Cheap Hotels And Accommodation
Looking downtown, we found a double-queen room at the 4-star Wyndham San Antonio Riverwalk for $117 a night ($954 with tax for the week) with fitness center, pool and Wi-Fi but no breakfast.
Home2 Suites by Hilton San Antonio Riverwalk had king studio suites for $119 a night or, for $10 more, 2-queen studios. Rooms came with all the freebies, including hot breakfast, sofa bed and kitchenette, and ran about $1,000 for the week with tax.
Southwest of the tourist area, Hampton Inn & Suites and La Quinta Inn & Suites sat across from each other on Caesar Chavez Boulevard and had $106 deals. Both provided free amenities like fitness centers, Wi-Fi and hot-cold breakfast, but beds differed.
La Quinta provided either a king plus sofa bed or (again, for $10 more) 2 full beds. At Hampton, however, that $106 a night got you 2 queen beds. The Holiday Inn Downtown Market Square had a 2-bed standard room for $59. However, the hotel's Riverwalk shuttle stops at 9 p.m., and breakfast had a surcharge.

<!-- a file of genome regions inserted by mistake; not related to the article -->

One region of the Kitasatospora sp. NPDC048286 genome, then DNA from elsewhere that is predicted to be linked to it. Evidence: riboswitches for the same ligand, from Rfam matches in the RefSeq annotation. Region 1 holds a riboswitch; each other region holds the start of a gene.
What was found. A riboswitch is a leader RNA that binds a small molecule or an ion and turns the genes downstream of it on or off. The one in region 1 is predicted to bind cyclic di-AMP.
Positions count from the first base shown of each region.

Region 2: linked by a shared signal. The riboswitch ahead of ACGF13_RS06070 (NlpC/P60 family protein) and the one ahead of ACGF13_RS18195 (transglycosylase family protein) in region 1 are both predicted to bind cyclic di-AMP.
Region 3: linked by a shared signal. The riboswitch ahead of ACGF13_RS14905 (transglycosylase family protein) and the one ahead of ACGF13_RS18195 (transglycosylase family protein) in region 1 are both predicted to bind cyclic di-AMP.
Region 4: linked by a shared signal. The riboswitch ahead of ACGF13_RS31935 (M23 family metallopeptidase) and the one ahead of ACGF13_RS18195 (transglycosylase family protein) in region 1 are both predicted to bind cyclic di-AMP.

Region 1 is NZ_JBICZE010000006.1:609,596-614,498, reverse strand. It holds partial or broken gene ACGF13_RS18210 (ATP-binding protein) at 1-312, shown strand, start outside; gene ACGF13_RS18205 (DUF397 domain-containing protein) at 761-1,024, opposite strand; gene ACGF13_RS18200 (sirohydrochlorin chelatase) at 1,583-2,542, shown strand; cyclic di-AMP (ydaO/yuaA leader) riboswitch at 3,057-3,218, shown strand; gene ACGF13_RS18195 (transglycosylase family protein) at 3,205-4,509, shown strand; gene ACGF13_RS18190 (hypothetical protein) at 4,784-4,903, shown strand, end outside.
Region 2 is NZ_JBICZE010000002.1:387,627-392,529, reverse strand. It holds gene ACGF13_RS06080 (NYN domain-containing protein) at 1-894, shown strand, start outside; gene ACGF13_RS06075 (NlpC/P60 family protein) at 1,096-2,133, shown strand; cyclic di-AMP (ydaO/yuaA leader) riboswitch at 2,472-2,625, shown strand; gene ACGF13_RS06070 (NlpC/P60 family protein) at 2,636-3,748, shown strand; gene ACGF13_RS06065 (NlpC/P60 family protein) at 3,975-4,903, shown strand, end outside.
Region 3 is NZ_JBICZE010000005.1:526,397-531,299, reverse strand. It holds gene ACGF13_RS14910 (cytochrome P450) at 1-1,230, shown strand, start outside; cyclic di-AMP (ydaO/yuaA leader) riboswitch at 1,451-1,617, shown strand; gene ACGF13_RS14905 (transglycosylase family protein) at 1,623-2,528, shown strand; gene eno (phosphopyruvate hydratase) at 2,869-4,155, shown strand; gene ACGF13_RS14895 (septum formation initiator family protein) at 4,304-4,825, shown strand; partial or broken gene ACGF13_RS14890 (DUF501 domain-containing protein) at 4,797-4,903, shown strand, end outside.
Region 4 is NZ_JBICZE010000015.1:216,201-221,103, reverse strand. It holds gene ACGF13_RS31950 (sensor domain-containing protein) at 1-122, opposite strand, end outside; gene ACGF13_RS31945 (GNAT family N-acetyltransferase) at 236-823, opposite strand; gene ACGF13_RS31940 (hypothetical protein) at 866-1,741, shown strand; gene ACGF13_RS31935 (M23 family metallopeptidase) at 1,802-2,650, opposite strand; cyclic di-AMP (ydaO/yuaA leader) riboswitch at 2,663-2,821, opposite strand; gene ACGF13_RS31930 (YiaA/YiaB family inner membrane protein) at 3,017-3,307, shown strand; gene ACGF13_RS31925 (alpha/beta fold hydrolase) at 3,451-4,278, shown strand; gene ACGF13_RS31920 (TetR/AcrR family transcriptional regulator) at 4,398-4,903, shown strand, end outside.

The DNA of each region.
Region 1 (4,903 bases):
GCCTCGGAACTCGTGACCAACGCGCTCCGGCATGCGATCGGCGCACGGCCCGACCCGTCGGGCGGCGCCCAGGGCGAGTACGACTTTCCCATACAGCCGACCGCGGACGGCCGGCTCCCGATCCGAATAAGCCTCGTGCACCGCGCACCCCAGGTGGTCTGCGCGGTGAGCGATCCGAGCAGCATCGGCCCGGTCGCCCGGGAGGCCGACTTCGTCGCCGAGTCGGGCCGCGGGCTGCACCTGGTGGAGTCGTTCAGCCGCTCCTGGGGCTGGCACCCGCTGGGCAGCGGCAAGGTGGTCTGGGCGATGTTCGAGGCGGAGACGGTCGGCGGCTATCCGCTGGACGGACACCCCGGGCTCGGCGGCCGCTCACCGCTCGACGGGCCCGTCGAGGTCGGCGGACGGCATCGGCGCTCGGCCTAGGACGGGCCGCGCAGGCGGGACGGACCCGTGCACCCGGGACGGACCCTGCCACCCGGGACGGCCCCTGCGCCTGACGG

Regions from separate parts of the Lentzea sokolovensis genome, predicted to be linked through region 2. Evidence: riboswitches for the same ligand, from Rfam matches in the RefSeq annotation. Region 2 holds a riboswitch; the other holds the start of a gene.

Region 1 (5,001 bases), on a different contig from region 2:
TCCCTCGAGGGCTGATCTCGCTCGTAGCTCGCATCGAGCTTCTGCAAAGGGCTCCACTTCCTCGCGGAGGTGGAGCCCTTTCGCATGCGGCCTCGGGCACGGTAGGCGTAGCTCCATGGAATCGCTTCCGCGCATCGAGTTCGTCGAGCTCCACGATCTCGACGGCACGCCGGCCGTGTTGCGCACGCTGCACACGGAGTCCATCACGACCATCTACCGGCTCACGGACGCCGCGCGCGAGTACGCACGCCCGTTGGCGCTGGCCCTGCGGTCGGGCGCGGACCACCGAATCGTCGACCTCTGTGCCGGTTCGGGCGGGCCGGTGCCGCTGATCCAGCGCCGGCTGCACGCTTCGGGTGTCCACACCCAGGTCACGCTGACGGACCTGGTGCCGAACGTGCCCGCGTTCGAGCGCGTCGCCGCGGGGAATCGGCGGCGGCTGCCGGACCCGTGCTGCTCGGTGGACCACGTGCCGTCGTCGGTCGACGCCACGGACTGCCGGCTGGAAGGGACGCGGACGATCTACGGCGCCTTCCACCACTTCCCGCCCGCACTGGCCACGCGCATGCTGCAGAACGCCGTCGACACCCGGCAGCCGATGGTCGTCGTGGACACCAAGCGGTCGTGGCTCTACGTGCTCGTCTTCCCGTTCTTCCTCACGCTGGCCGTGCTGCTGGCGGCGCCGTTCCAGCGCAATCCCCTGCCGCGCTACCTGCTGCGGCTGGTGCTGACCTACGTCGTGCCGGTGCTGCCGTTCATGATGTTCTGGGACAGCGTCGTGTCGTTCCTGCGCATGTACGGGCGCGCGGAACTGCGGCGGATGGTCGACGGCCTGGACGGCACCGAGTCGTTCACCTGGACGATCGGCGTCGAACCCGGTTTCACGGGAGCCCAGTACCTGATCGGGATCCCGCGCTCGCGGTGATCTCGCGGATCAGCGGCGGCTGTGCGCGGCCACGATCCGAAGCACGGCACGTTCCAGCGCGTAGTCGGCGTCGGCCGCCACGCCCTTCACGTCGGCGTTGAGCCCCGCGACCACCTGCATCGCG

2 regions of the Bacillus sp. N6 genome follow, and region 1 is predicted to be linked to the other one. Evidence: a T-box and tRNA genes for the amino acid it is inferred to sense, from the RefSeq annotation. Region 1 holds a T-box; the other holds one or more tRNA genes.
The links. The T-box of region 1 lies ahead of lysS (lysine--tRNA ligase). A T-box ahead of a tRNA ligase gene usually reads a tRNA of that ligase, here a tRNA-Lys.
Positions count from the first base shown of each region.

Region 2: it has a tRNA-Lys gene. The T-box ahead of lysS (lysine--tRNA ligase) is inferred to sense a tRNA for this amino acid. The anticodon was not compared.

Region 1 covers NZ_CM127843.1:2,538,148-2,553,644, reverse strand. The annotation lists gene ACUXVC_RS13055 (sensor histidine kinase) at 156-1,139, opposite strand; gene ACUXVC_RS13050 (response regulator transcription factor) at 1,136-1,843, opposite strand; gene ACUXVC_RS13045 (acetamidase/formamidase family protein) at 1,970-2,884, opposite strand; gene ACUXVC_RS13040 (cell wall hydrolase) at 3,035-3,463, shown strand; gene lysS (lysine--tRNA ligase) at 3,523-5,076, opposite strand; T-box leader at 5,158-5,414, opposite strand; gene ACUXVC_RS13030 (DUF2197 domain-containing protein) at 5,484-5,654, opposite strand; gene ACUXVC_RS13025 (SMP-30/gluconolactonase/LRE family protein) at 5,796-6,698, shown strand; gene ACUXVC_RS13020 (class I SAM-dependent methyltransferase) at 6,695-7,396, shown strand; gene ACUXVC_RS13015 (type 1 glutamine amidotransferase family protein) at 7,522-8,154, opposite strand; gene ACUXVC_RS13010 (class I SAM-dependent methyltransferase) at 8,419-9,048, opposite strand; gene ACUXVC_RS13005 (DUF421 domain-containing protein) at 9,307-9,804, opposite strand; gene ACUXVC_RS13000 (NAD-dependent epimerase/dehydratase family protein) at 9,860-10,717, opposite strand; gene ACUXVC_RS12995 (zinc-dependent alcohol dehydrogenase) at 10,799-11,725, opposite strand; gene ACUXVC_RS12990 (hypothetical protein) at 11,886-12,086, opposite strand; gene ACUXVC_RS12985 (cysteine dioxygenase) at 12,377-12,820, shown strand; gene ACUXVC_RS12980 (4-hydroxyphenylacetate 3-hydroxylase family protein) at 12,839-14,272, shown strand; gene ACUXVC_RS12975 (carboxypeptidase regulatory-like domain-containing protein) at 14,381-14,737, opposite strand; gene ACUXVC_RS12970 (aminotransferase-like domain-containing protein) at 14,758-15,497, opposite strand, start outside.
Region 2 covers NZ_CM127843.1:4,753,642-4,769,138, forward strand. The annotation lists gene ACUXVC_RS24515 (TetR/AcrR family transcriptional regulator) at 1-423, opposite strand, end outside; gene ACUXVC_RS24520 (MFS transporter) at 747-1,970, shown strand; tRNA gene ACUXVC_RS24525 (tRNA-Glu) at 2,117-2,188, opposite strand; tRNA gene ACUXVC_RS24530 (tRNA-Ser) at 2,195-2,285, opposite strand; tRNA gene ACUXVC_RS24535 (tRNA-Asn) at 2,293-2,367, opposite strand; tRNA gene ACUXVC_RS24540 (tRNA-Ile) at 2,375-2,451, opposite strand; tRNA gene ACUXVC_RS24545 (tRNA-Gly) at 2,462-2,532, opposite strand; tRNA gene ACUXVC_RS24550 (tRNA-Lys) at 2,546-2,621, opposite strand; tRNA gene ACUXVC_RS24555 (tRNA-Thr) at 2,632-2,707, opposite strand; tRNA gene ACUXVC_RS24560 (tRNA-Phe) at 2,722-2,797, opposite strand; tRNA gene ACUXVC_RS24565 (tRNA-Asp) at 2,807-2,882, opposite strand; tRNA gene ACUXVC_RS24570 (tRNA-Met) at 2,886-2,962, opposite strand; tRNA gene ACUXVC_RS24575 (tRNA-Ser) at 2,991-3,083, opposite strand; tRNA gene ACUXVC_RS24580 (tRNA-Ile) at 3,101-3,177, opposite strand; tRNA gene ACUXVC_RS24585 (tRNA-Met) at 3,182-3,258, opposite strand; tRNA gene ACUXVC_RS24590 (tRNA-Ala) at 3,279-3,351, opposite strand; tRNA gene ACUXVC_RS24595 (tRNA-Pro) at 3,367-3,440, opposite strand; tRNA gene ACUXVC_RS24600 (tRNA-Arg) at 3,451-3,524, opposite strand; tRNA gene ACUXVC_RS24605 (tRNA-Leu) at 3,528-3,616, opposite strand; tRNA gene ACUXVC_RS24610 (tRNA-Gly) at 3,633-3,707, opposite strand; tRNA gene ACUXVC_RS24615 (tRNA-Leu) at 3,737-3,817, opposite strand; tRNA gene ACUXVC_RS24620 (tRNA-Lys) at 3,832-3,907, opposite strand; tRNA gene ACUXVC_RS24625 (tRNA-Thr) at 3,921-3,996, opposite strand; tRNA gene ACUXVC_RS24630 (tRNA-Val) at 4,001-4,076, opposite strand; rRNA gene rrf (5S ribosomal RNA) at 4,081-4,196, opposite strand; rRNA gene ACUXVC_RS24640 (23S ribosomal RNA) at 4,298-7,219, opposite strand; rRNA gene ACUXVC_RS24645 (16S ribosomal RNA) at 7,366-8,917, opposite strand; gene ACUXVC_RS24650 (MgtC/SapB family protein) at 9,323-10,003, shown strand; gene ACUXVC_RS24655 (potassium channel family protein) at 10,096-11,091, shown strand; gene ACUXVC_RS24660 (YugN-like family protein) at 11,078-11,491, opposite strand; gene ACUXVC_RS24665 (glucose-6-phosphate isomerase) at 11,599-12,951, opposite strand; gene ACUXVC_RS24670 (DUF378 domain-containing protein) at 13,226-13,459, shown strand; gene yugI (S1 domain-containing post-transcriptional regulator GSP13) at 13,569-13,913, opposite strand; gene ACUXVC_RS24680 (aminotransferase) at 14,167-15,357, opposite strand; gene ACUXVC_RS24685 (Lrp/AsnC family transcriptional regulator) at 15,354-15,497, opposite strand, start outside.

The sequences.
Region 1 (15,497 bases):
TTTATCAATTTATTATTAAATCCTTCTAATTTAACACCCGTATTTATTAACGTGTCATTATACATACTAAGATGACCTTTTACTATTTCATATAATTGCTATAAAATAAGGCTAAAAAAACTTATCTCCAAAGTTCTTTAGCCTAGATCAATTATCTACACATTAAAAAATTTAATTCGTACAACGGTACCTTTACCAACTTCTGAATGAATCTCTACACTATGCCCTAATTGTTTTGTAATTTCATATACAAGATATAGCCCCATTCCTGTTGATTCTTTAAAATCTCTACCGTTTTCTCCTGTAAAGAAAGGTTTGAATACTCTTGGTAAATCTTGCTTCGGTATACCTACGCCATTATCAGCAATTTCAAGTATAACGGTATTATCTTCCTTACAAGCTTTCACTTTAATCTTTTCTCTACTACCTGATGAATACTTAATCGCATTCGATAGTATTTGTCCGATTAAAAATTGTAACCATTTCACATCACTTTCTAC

If you've never checked out Airbnb, you might want to. For $60 a night ($474 for the week) we could have stayed in a beautiful first-floor queen bedroom with en suite bath, private entries and kitchen access in a 1910 3-story with curving wraparound porches across from historic San Pedro Springs Park; with 127 reviews giving this pad a 5-star rating, risk is minimal.
We found several similar bargains within easy walking distance to downtown attractions for as little as $47 to $80 a night.
Where To Eat
TV foodies can channel Guy Fieri for breakfast at the Magnolia Pancake Haus, Man v. Food's Adam Richman for lunch at LuLu's Bakery and Café or Chunky's Burgers & More, or Bobby Flay for puffy tacos at Los Barrios Mexican Restaurant. Fieri's Diners, Drive-Ins and Dives has also gold-listed The Cove, Bun-N-Barrel and Dough Pizzeria Napoletana.
Tip Top Café, Texas Pride Barbeque and Beto's Alt-Mex earned silver.
For more San Antonio bargains, try Candy's Old Fashion, with burgers, catfish, "blackened chicky Caesar salads" and floats. Schilo's Delicatessen delivers German cuisine for under $10. The Station Café on King William has every hot or cold sandwich configuration known to man for about $6.
Fratello's Italian Market & Deli averages closer to $10, but everything is quality, fresh or fresh-baked, with a market for take-home, too.